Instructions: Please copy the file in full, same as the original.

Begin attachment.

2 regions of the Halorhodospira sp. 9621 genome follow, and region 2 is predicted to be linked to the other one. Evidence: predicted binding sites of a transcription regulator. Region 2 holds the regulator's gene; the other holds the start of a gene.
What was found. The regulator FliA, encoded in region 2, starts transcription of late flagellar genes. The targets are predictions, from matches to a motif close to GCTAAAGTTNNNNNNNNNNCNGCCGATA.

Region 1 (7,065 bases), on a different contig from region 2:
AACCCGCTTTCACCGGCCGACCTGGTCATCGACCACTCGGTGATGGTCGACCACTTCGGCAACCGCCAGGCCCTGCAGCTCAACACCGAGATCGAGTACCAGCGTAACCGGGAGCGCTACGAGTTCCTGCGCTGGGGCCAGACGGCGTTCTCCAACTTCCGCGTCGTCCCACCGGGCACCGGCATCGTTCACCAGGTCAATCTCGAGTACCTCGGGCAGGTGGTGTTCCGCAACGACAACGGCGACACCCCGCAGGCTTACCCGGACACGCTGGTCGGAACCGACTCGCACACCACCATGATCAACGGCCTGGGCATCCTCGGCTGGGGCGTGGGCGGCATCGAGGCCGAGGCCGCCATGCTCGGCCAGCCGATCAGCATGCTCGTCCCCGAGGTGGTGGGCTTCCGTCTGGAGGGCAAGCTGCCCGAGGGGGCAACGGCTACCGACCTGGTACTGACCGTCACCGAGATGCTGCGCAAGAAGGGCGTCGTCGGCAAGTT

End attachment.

2 regions of the Halorhodospira sp. 9621 genome follow, and region 2 is predicted to be linked to the other one. Evidence: predicted binding sites of a transcription regulator. Region 2 holds the regulator's gene; the other holds the start of a gene.
What was found. The regulator FliA, encoded in region 2, starts transcription of late flagellar genes. The targets are predictions, from matches to a motif close to GCTAAAGTTNNNNNNNNNNCNGCCGATA.

Region 1 (7,065 bases), on a different contig from region 2:
AACCCGCTTTCACCGGCCGACCTGGTCATCGACCACTCGGTGATGGTCGACCACTTCGGCAACCGCCAGGCCCTGCAGCTCAACACCGAGATCGAGTACCAGCGTAACCGGGAGCGCTACGAGTTCCTGCGCTGGGGCCAGACGGCGTTCTCCAACTTCCGCGTCGTCCCACCGGGCACCGGCATCGTTCACCAGGTCAATCTCGAGTACCTCGGGCAGGTGGTGTTCCGCAACGACAACGGCGACACCCCGCAGGCTTACCCGGACACGCTGGTCGGAACCGACTCGCACACCACCATGATCAACGGCCTGGGCATCCTCGGCTGGGGCGTGGGCGGCATCGAGGCCGAGGCCGCCATGCTCGGCCAGCCGATCAGCATGCTCGTCCCCGAGGTGGTGGGCTTCCGTCTGGAGGGCAAGCTGCCCGAGGGGGCAACGGCTACCGACCTGGTACTGACCGTCACCGAGATGCTGCGCAAGAAGGGCGTCGTCGGCAAGTT